The second thing we are charged to explain is how new laws will make us safer. This actually can be done, but you wouldn’t think that by looking at the rest of this meme. By defining effective laws in the narrow way that they do, they make this sound like an impossible ask, but it’s not. New laws, along with more effective law enforcement strategies, better safety education, and probably a whole lot of other things can actually make us safer.
Finally, in much smaller type, it asks us to explain how restricting law-abiding citizens even more will make us safer. Even more? Like, when will it end? These persecuted, put-upon, law-abiding citizens are already doing enough! Now they want even more? The nerve. This is functionally equivalent to the previous one, but they amp up the sympathy for the law-abiding gun owners here.
All these questions would seem to be asking for a conversation to start, if a little strident and in your face about it. If it ended here, it could be seen as taking a firm stand in the gun conversation while omitting some important details and misstating the effects of legislation. But it doesn’t stop there. There’s one more line, and it’s a doozy.
Mic. Da-rop. The final line of this screed supposes that the reader hasn’t made an attempt to answer the three challenges above and thus declares a flawless victory. This is disgusting. I can understand a message being one sided, but this goes the further step to being an imagined one sided conversation, complete with a knockout punch at the end. I used to have imaginary one sided conversations with people as a child (now I do it in blog form), where I would convince my parents or my teachers that I was right all along about some thing, casting myself as a relentless attorney questioning them until they concede to my irresistible logic, at which point I declare, “I rest my case.” I can scarcely imagine a more fragile and intellectually dishonest take than what is presented here.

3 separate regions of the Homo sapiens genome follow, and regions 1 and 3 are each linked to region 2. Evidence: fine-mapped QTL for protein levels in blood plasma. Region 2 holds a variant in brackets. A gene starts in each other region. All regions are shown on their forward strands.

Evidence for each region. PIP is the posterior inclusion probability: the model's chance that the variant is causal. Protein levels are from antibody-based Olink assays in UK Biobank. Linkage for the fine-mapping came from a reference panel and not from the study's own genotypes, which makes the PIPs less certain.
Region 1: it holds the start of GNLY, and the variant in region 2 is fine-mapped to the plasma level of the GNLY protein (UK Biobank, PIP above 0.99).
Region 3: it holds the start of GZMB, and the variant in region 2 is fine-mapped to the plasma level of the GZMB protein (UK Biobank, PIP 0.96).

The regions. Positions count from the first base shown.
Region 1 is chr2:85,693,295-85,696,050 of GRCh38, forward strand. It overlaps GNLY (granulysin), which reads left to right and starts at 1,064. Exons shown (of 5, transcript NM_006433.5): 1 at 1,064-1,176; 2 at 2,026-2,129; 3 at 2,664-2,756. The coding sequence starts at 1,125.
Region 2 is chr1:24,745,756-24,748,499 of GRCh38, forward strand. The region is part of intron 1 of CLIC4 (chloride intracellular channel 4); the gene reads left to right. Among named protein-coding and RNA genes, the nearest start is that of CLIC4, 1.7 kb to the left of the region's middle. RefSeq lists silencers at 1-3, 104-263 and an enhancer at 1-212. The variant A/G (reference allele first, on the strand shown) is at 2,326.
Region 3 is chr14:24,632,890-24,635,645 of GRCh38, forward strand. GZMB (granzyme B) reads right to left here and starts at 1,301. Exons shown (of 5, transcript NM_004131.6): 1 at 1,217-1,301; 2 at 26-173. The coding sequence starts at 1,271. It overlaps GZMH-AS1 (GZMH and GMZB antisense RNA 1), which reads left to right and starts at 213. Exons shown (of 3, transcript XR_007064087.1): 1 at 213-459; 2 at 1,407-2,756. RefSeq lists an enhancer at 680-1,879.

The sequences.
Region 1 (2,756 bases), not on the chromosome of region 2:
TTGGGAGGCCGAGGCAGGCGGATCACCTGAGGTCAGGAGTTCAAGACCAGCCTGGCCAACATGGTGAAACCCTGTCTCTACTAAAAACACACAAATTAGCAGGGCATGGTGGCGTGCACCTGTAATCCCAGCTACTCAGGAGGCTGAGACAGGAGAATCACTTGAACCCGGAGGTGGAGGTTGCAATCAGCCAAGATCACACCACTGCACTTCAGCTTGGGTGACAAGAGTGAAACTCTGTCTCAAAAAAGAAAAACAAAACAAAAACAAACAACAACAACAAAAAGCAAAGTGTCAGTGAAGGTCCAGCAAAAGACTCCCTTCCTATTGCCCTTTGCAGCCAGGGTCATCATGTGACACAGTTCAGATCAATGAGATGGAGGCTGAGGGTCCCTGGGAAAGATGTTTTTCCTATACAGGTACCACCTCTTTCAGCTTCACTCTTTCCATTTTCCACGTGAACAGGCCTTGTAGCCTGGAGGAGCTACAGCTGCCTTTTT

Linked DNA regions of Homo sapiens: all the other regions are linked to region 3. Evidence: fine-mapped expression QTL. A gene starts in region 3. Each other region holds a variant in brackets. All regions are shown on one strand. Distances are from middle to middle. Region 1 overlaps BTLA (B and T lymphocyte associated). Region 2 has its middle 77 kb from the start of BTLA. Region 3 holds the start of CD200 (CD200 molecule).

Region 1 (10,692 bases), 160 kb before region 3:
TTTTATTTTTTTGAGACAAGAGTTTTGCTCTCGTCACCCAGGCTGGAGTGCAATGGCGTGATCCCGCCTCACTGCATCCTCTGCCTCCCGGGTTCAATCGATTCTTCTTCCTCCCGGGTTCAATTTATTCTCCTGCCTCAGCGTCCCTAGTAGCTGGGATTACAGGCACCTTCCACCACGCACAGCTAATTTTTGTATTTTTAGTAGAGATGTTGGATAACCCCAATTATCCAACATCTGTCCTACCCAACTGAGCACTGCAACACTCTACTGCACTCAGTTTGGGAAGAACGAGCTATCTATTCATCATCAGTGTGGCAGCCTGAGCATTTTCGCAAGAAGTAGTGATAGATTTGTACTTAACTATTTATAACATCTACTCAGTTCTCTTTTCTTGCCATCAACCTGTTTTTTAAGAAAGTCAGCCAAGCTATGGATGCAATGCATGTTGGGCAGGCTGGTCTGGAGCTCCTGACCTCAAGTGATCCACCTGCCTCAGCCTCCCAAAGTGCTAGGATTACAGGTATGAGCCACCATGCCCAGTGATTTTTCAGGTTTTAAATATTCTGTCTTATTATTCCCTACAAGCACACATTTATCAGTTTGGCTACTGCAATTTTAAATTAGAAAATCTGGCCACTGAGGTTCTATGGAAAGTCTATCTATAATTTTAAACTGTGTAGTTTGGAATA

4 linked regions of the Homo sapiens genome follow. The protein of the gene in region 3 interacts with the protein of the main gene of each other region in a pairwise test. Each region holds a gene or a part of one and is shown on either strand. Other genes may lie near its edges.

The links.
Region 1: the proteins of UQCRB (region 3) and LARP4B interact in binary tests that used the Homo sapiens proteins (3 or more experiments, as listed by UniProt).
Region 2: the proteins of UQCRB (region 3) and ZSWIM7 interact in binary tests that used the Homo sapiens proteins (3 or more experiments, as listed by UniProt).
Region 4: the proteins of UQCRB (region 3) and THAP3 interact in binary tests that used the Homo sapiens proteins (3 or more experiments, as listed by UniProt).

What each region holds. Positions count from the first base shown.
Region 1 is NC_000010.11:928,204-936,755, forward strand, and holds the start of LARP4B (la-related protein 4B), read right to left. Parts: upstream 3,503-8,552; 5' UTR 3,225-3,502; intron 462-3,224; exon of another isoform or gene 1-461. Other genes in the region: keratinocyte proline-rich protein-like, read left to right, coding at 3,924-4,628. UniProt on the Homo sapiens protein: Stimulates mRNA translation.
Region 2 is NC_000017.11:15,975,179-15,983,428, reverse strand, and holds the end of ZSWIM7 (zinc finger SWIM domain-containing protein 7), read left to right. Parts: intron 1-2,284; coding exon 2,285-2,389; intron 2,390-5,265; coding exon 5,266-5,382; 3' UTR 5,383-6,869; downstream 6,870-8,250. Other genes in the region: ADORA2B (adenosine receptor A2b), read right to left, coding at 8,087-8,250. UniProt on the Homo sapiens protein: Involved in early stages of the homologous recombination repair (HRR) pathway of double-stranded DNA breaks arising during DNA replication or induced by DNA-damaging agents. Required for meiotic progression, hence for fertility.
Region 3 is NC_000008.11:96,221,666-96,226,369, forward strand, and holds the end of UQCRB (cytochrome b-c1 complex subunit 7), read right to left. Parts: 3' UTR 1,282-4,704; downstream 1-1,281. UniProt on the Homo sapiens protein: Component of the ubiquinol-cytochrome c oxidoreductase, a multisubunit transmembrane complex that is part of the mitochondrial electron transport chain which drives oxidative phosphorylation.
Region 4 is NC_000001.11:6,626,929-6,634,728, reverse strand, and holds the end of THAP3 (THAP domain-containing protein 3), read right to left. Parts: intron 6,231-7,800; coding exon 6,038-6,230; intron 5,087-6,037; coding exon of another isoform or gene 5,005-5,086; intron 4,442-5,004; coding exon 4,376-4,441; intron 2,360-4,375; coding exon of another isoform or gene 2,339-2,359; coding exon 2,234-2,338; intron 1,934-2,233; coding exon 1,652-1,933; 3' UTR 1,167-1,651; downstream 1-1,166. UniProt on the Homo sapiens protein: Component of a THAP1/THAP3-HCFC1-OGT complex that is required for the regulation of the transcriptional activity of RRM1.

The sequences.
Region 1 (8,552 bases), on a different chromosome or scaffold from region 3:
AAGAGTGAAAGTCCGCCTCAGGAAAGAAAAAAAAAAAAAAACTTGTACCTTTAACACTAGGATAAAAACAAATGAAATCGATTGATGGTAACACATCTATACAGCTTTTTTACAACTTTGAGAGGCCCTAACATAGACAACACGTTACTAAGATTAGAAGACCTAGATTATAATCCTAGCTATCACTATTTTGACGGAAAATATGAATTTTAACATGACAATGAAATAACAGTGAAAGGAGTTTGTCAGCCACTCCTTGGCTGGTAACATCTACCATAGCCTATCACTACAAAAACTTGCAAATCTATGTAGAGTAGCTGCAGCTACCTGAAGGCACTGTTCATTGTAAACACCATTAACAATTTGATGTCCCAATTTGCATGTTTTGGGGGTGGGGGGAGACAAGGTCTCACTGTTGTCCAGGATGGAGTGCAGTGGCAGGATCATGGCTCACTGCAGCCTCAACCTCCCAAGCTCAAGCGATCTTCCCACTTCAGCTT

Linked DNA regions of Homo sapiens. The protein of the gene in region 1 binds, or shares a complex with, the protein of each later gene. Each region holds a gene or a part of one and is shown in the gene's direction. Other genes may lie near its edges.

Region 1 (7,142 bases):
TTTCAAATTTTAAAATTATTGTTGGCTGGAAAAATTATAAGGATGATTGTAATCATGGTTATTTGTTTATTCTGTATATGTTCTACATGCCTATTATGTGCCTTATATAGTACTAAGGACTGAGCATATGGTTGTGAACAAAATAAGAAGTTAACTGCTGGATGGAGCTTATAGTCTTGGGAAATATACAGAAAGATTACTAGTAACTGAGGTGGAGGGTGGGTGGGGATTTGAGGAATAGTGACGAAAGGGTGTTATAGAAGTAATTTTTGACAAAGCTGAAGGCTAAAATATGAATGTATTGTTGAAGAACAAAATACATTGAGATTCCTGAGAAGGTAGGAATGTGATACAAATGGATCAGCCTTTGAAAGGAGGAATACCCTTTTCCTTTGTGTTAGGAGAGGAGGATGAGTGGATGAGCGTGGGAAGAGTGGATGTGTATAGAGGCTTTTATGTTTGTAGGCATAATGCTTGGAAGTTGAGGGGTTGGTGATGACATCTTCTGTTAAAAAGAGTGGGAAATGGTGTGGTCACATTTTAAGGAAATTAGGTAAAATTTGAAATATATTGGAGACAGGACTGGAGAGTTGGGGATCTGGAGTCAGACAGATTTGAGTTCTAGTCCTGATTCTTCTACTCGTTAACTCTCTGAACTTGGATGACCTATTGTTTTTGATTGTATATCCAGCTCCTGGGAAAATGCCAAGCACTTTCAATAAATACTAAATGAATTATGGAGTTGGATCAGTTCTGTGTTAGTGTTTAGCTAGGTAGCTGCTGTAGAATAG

In case it wasn’t obvious, all the “I’m butthurt” stuff at the beginning was fake. I am disappointed that people are sharing things like this and passing it off as smart debate. It’s very telling about this age of information. First, that there are a lot of low-information people that have not bothered to learn what makes a compelling argument, or how to look at both sides of an issue. Second, that there are some slightly clever, but ultimately dishonest people willing to exploit the first group.
This problem makes it clear as day that we need to get better arguments. We need people to learn at least a basic foundation of epistemology. We need people to be able to identify fallacious arguments from their own side, and not just from their opponents. I’ve talked about this before in We Might Be in Trouble and The Principle of Charity.
The image we looked at here is not designed to win new supporters. It’s specifically written to prop up those who are already enthusiastically against any new gun legislation. Worst of all, it tells those people, “You’re right. You dont need to listen to those libs. Their argument is invalid.”
Look, if you’re a pro 2A person and you don’t want new gun laws, I’m not having a go at you specifically. My aim is to improve the quality of conversation. Don’t share the above image, it’s trash. Maybe next I’ll find a garbage meme that takes the other side of this just to show I’m not being partisan. I’m on the side of having good reasons for what you believe, and using the best information available to shape policy.